Perhaps we are at the end of an era where narrating no longer has a place . . . because human beings no longer have any experience to share. . . . And yet . . . Perhaps, in spite of everything, it is necessary . . . to believe that new narrative forms, which we do not yet know how to name, are already being born. . . . For we have no idea of what a culture would be where no one any longer knew what it meant to narrate things.Paul Ricoeur 1
Introduction: Problems of Reception
Strictly speaking, the Diary of Anne Frank is not a testimony of the Holocaust atrocity. In contrast with ghetto diaries and concentration camp memoirs, Frank’s text depicts the anticipation of the Holocaust persecution. It is a story of the victim coping with the inexorable awareness of the Final Solution. The eventual encounter with the persecutors and the physical destruction itself are not part of Frank’s narrative.
As Alvin Rosenfeld sees it, the absence of the tragic end in the text seems to have reduced Anne Frank to a symbol of moral and intellectual convenience. 2 The particular position of the text which ends in medias res, at the threshold, so to speak, of the deportation camp, allows to attenuate and even to abstract the horror that awaited the author. The concentration camp in the testimonies of Elie Wiesel, Pelagia Lewinska, Primo Levi, and other victims of the Final Solution exposed an unimaginable horror. The Annexe, however, retained a semblance of normalcy which helped to insist on continuing faith in humanism.
The reading of the Diary as a lesson in liberal-humanist Weltanschauung was established very early. The Critical Edition of the Diary quotes the 1946 response by the writer Jan Romein. “How [Frank] died, I do not wish to ask,” Romein says, “The way she died is in any case not important.” What is important, according to Romein, is that Frank’s fate [End Page 105] makes us reject fascism and reminds us that the future solution lies in “the building of a society in which talent is no longer destroyed, repressed and oppressed, but discovered, nurtured, and assisted, wherever it may appear.” 3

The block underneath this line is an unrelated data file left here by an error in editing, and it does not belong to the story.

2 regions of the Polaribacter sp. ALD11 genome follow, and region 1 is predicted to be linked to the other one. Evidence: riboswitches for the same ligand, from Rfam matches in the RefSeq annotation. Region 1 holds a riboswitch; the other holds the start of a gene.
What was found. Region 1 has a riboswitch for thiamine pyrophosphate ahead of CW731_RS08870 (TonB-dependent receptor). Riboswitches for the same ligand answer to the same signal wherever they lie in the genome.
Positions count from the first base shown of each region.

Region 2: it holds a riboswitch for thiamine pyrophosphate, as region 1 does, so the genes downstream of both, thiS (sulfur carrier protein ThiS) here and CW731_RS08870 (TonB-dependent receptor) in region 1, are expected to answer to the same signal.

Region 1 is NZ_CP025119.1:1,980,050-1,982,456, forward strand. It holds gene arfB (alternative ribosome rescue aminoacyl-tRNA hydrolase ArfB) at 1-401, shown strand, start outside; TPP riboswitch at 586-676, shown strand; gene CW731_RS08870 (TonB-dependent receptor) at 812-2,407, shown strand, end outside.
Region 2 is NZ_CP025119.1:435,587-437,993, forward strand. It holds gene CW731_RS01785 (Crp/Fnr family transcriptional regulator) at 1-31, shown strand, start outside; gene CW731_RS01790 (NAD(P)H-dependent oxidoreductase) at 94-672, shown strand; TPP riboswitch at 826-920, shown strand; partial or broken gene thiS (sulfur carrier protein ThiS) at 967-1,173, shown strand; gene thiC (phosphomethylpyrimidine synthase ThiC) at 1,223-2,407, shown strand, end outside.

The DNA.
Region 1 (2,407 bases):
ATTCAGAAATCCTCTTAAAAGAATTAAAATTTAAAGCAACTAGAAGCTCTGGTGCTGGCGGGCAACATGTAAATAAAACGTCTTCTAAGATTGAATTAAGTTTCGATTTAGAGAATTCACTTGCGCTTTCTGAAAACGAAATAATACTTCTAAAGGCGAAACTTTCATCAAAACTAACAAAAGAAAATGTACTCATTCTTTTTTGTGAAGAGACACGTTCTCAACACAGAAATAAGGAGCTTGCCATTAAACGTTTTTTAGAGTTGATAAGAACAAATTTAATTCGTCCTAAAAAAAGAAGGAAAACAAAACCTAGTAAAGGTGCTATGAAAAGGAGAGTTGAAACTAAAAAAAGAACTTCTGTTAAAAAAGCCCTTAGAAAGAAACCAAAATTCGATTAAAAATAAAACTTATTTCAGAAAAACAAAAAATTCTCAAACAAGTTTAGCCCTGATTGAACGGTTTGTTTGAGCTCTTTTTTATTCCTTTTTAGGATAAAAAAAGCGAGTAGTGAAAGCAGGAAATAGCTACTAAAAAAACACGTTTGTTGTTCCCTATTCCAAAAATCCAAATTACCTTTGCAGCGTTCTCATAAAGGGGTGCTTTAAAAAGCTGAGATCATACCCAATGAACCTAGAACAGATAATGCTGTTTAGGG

The reception of the Diary as an edifying, universal message to humanity contributed to its classification as adolescent literature. 4 The tenor of optimism is noticeable in the Diary’s adaptation into a play and into a successful film. Anne Frank herself became a standard presence in the writings and the events produced in commemoration of the Holocaust. She is considered the symbol of universal victimization and, at the same time, an emblem of prevailing humanism.
The critical responses focused on the politics of the Diary’s theatrical and cinematic adaptations. Meyer Levin raised the question of the universalization of Jewish suffering. Levin was instrumental in the first publication of Frank’s Diary in the United States in the 1950s. In the famous court case, he claimed that the dramatized version was a distortion of the Diary’s Jewish character. 5 Levin’s extraordinary, thirty-five-year-long struggle against the de-judaisation of Anne Frank has been recently documented in Lawrence Graver’s study of his obsession. 6
Judith Doneson argues that the stage and film productions of the Diary reflects America’s ideological crisis in the 1950s. The ambivalence regarding the Jewish aspect of the Diary should be considered in the context of the McCarthy era. Doneson claims that the play’s emphasis on Frank’s faith that “people are good at heart” promoted the ideal of democratic liberalism by turning the Holocaust victim into a symbol of humanistic fortitude. 7 Sidra Ezrahi argues that the universalization of Jewish suffering signals the reluctance of the assimilated American Jews to single out the Holocaust as Jewish experience. Like Doneson, Ezrahi maintains that the play’s emphasis on human goodness reaffirms trust in the endangered tenet of democratic freedom and equality. 8